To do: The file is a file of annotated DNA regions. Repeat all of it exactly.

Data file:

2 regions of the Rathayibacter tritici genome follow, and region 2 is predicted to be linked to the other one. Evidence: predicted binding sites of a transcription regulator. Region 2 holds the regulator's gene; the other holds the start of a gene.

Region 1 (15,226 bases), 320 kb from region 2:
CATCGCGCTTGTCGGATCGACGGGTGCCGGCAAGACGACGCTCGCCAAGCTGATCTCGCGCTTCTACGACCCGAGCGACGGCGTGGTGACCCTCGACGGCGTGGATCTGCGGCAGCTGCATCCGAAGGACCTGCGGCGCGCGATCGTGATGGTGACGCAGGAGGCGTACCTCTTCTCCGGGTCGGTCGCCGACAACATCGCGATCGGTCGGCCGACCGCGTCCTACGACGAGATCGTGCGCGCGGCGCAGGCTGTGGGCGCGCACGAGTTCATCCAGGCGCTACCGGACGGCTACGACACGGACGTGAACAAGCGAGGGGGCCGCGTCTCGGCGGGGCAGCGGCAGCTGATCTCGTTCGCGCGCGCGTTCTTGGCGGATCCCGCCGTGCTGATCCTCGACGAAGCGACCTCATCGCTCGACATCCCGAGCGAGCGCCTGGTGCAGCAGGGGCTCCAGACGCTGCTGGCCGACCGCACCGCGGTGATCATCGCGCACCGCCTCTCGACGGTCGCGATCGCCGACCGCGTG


2 regions of the Rathayibacter tritici genome follow, and region 2 is predicted to be linked to the other one. Evidence: predicted binding sites of a transcription regulator. Region 2 holds the regulator's gene; the other holds the start of a gene.

Region 1 (15,226 bases), 320 kb from region 2:
CATCGCGCTTGTCGGATCGACGGGTGCCGGCAAGACGACGCTCGCCAAGCTGATCTCGCGCTTCTACGACCCGAGCGACGGCGTGGTGACCCTCGACGGCGTGGATCTGCGGCAGCTGCATCCGAAGGACCTGCGGCGCGCGATCGTGATGGTGACGCAGGAGGCGTACCTCTTCTCCGGGTCGGTCGCCGACAACATCGCGATCGGTCGGCCGACCGCGTCCTACGACGAGATCGTGCGCGCGGCGCAGGCTGTGGGCGCGCACGAGTTCATCCAGGCGCTACCGGACGGCTACGACACGGACGTGAACAAGCGAGGGGGCCGCGTCTCGGCGGGGCAGCGGCAGCTGATCTCGTTCGCGCGCGCGTTCTTGGCGGATCCCGCCGTGCTGATCCTCGACGAAGCGACCTCATCGCTCGACATCCCGAGCGAGCGCCTGGTGCAGCAGGGGCTCCAGACGCTGCTGGCCGACCGCACCGCGGTGATCATCGCGCACCGCCTCTCGACGGTCGCGATCGCCGACCGCGTG